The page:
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The cover has the prerequisite glossy photos of each roller and the whole album is covered in the group’s trademark Scottish tartan plaid.  This is considered to be the “classic lineup” of the group, there were many personnel changes before and after this record came out.  I do remember seeing one interview with them on American TV when I was about 9-10 years old, and their Scottish accents were so strong that it was hard to know what they were talking about.  Did that have something to do with their limited appeal in the US?

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Arista went all out for the band’s first US release. This would have been a greatest hits package in the UK with most of the selections being their biggest singles from 1973-75.   The remake of The 4 Seasons’ Bye Bye Baby (Baby Bye Bye) was the biggest selling UK single of 1975.  But they didn’t really take off here like they did worldwide.  By 1977 their career was as dead as could be, and the fad of The Bay City Rollers was over.

Today’s Summary:
Cost: $2, $486 Remaining

January 8, 2017 Sadness On The Horizon

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The Carpenters, Horizon, A&M SP-4530, 1975

This album has The Carpenter’s last #1 single (Please Mr. Postman), and their last top ten hit (Only Yesterday) too.  And while on it’s own, it hit #13 on the album chart and sell over a million copies, Karen & Richard don’t look as happy here as they did a few years before.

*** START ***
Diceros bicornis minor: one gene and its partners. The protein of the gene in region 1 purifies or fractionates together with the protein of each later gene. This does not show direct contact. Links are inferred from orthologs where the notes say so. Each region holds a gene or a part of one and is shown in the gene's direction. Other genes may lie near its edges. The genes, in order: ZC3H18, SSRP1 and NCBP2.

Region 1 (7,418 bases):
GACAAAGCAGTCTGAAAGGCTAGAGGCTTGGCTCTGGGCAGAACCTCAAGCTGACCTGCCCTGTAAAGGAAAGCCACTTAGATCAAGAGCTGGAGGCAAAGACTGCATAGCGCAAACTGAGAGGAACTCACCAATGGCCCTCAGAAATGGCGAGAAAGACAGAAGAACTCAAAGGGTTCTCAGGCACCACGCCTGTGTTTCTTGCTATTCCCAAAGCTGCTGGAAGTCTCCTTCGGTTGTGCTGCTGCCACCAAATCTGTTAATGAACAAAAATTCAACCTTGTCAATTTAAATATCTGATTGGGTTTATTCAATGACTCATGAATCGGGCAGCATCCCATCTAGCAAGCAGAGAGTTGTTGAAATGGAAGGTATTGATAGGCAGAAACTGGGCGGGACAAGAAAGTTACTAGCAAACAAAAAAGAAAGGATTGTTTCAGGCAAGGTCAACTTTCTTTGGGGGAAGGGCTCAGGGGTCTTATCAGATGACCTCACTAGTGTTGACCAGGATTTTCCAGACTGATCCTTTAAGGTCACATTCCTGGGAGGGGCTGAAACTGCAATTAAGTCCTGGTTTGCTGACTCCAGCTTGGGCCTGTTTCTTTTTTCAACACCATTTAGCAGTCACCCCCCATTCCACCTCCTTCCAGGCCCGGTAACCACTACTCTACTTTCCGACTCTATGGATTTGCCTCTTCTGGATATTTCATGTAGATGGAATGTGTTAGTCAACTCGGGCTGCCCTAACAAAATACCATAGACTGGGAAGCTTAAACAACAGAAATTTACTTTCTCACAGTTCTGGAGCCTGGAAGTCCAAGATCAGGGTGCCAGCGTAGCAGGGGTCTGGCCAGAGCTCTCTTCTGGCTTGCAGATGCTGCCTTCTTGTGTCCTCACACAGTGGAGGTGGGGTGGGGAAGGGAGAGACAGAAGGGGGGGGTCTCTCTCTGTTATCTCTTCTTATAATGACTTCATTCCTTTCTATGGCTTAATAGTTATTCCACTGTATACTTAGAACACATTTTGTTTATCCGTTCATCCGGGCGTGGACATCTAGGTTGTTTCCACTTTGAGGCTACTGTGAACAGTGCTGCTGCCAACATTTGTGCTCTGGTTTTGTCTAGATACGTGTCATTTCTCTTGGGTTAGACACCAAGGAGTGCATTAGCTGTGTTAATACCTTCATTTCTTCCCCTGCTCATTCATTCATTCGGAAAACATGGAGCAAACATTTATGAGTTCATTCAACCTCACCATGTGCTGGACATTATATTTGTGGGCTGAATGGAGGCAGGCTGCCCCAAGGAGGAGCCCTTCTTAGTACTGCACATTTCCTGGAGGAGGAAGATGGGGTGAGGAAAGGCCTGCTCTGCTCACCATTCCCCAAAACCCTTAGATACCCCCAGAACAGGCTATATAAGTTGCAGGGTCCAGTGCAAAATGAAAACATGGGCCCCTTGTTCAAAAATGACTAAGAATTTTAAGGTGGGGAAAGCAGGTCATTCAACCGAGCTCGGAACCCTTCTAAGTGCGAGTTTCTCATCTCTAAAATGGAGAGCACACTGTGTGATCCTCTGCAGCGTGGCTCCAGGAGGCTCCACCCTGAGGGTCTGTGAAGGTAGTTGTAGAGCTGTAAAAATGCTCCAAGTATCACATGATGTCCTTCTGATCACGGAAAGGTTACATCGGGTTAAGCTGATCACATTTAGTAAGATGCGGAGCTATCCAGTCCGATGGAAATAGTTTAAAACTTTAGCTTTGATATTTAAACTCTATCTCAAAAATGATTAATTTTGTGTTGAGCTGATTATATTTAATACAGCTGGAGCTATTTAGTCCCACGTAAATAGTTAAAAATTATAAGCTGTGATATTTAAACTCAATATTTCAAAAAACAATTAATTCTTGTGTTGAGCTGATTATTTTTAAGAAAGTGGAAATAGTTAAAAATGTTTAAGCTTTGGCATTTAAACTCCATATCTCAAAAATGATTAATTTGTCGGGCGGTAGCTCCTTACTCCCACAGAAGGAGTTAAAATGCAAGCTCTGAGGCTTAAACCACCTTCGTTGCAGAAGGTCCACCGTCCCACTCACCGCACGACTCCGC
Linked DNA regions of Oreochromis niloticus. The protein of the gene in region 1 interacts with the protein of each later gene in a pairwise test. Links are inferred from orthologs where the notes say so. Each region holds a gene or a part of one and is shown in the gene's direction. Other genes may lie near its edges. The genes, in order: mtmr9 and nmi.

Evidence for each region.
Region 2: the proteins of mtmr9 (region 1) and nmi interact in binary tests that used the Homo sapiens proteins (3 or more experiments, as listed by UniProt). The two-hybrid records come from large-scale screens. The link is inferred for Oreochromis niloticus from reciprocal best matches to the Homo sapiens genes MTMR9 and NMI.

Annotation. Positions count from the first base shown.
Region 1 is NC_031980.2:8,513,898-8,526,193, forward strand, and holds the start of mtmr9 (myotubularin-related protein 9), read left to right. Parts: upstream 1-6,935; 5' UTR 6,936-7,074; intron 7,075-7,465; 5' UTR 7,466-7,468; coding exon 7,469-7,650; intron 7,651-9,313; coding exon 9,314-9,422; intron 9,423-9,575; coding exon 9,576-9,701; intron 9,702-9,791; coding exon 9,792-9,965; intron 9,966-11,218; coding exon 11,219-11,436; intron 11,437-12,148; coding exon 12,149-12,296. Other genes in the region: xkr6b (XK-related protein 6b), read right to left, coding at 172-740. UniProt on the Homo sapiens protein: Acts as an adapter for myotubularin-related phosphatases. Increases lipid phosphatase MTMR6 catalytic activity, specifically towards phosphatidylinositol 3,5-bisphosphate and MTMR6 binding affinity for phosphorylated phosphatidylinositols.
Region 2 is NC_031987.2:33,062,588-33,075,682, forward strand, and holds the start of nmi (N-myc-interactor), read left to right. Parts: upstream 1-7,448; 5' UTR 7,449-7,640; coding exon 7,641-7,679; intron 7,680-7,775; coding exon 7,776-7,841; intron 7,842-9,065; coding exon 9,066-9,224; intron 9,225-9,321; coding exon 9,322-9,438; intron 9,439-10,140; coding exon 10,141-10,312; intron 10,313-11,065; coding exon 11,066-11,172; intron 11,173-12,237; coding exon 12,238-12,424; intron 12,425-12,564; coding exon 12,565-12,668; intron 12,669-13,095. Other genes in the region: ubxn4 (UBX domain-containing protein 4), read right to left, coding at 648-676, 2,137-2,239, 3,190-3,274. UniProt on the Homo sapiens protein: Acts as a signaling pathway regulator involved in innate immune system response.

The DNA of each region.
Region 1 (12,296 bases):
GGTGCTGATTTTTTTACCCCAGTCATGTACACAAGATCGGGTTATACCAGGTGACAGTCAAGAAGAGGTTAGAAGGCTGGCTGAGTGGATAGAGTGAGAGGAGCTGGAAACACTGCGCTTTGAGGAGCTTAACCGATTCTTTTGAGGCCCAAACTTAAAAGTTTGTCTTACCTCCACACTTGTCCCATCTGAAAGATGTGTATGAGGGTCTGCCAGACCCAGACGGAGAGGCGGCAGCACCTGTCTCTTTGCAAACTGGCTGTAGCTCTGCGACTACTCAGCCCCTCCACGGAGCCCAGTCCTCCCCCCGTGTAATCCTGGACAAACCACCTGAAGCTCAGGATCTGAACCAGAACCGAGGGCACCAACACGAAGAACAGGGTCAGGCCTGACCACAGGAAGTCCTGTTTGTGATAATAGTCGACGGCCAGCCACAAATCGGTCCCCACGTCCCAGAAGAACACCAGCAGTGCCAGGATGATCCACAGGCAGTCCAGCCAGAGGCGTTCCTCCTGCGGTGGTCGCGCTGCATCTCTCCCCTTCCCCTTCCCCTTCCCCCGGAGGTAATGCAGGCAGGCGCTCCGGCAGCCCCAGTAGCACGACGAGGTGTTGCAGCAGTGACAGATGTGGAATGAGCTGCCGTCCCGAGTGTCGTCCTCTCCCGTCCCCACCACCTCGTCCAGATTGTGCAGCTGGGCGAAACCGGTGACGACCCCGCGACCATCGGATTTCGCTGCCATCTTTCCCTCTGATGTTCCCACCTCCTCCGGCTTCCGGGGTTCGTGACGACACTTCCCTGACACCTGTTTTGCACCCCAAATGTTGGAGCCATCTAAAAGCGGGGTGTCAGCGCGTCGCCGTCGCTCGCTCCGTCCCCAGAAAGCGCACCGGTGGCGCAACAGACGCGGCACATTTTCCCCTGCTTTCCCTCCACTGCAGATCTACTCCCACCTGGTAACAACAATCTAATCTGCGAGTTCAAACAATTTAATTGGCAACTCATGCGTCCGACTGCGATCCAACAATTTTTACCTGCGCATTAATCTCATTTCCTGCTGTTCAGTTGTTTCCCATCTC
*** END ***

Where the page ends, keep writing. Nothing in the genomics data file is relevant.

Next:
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All big acts have major peaks and slumps in their career.  It’s the rare artist, like Elton John, who can come back from a slump.  The Carpenters didn’t, and it was the pressure of the hit years took their toll to the point where they literally couldn’t make a comeback.  You can hear sadness in Karen’s voice and sense it in Richard’s writing.  They were done.

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There were other records, of course, but the thrill was gone, and personal problems caused their demise.  So this easy to find Carpenters record is them at the last second of their peak.  Its the perfect compliment to the Close To You album from 1970.

Today’s Summary:
Cost: $1, $508 Remaining

December 17, 2016 Where It All Begins

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ABBA, ABBA, Atlantic SD-18146, 1975

Today’s post gets back to the roots of this blog.  Yes, sure, ABBA has an amazing collection of well crafted pop albums that dominated charts around the world from the mid 70s to the early 80s.  But record collectors know them as the group destined to always have their records filed first once they take the time to organize their collection.

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All price guides, chart collections, or album discographies have their listings alphabetically by artist name.  And invariably the first group always listed is ABBA.  So, it really doesn’t have much to do with their amazing success or their great albums, but inevitably you’ll find their records in the upper left corner of any serious collection.

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And, or course, It’s not enough to keep ABBA first, but, as with any group, their records need to be filed chronologically by date.  So until I find ABBA’s first US release, this record will remain the first one anyone will see when they start to look through my records.

Today’s Summary:
Cost: $2, $558 Remaining